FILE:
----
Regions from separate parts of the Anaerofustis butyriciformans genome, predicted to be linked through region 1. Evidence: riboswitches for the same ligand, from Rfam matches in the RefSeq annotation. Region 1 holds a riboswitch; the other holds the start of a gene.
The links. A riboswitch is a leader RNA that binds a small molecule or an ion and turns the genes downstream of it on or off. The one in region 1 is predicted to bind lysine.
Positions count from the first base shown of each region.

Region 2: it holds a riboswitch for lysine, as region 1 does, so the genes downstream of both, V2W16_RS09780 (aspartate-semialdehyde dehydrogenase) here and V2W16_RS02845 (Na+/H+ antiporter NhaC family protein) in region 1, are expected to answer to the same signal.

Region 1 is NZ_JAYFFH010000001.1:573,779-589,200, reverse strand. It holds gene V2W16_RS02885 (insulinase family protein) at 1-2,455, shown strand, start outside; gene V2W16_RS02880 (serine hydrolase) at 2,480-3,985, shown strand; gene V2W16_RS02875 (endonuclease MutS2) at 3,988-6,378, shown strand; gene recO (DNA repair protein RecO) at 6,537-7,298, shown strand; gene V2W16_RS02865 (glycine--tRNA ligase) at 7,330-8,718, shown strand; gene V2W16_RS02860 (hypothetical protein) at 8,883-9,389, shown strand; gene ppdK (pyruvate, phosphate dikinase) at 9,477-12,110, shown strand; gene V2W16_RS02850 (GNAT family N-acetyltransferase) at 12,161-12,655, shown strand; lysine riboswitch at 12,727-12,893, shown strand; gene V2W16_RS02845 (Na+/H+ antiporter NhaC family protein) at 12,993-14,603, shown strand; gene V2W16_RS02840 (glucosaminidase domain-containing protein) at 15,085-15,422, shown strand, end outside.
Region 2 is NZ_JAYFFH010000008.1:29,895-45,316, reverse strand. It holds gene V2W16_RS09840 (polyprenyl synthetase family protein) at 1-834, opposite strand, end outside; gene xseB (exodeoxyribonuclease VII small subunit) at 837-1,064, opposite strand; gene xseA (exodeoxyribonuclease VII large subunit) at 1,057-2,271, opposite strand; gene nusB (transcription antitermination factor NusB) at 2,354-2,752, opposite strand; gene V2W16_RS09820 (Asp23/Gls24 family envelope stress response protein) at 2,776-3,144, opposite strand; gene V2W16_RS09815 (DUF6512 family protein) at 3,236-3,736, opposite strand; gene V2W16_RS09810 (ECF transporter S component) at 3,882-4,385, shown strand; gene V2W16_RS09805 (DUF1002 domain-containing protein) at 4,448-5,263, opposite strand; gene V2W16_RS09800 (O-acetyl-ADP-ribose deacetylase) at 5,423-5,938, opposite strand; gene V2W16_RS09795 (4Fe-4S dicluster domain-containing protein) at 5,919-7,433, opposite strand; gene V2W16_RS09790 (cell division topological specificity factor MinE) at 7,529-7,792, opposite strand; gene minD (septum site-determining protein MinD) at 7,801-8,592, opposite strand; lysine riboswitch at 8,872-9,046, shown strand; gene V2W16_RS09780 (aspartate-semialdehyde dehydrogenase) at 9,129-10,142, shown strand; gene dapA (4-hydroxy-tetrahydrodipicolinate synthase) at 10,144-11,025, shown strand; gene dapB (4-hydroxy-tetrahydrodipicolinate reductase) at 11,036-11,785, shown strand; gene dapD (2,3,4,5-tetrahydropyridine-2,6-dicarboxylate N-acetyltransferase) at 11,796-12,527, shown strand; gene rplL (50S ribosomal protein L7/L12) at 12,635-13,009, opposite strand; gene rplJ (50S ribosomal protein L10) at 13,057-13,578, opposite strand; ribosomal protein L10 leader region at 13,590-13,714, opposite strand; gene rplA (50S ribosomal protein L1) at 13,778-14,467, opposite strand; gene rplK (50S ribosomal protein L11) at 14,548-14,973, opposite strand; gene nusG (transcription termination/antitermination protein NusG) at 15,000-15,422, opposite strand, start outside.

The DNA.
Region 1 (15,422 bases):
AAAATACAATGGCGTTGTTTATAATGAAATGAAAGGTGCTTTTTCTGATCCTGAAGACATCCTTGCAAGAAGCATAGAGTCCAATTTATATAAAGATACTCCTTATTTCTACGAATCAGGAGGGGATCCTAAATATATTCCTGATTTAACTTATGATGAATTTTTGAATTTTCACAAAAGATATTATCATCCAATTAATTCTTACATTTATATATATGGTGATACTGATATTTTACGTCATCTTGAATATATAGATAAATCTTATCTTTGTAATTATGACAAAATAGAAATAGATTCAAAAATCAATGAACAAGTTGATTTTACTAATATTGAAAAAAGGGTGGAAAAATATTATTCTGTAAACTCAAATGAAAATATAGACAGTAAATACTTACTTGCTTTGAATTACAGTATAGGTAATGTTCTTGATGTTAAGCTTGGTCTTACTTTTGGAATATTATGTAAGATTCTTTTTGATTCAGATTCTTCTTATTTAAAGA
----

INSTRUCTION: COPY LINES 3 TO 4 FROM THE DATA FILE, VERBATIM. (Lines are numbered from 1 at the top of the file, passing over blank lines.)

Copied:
Positions count from the first base shown of each region.

Region 2: it holds a riboswitch for lysine, as region 1 does, so the genes downstream of both, V2W16_RS09780 (aspartate-semialdehyde dehydrogenase) here and V2W16_RS02845 (Na+/H+ antiporter NhaC family protein) in region 1, are expected to answer to the same signal.